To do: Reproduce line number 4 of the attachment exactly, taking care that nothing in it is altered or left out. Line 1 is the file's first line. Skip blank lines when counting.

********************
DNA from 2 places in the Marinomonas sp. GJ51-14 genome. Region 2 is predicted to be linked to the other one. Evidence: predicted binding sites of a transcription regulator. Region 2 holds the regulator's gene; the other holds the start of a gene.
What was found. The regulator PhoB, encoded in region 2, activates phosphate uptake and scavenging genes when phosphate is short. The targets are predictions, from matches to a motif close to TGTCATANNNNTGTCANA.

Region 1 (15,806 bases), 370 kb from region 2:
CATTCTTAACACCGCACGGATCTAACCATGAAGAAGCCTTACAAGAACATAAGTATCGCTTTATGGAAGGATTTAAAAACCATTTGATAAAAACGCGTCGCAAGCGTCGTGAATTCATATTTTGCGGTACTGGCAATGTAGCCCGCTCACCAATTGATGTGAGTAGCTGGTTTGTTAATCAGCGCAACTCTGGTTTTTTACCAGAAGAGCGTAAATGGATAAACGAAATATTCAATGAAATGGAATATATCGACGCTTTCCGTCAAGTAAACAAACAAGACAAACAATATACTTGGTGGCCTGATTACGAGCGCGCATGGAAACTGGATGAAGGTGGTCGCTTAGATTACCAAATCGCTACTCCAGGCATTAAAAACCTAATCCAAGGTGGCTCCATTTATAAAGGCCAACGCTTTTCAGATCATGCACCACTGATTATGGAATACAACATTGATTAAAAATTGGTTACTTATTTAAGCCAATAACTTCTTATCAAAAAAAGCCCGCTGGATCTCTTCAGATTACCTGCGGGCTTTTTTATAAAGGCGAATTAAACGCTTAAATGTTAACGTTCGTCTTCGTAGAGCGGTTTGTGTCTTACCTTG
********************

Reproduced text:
CATTCTTAACACCGCACGGATCTAACCATGAAGAAGCCTTACAAGAACATAAGTATCGCTTTATGGAAGGATTTAAAAACCATTTGATAAAAACGCGTCGCAAGCGTCGTGAATTCATATTTTGCGGTACTGGCAATGTAGCCCGCTCACCAATTGATGTGAGTAGCTGGTTTGTTAATCAGCGCAACTCTGGTTTTTTACCAGAAGAGCGTAAATGGATAAACGAAATATTCAATGAAATGGAATATATCGACGCTTTCCGTCAAGTAAACAAACAAGACAAACAATATACTTGGTGGCCTGATTACGAGCGCGCATGGAAACTGGATGAAGGTGGTCGCTTAGATTACCAAATCGCTACTCCAGGCATTAAAAACCTAATCCAAGGTGGCTCCATTTATAAAGGCCAACGCTTTTCAGATCATGCACCACTGATTATGGAATACAACATTGATTAAAAATTGGTTACTTATTTAAGCCAATAACTTCTTATCAAAAAAAGCCCGCTGGATCTCTTCAGATTACCTGCGGGCTTTTTTATAAAGGCGAATTAAACGCTTAAATGTTAACGTTCGTCTTCGTAGAGCGGTTTGTGTCTTACCTTG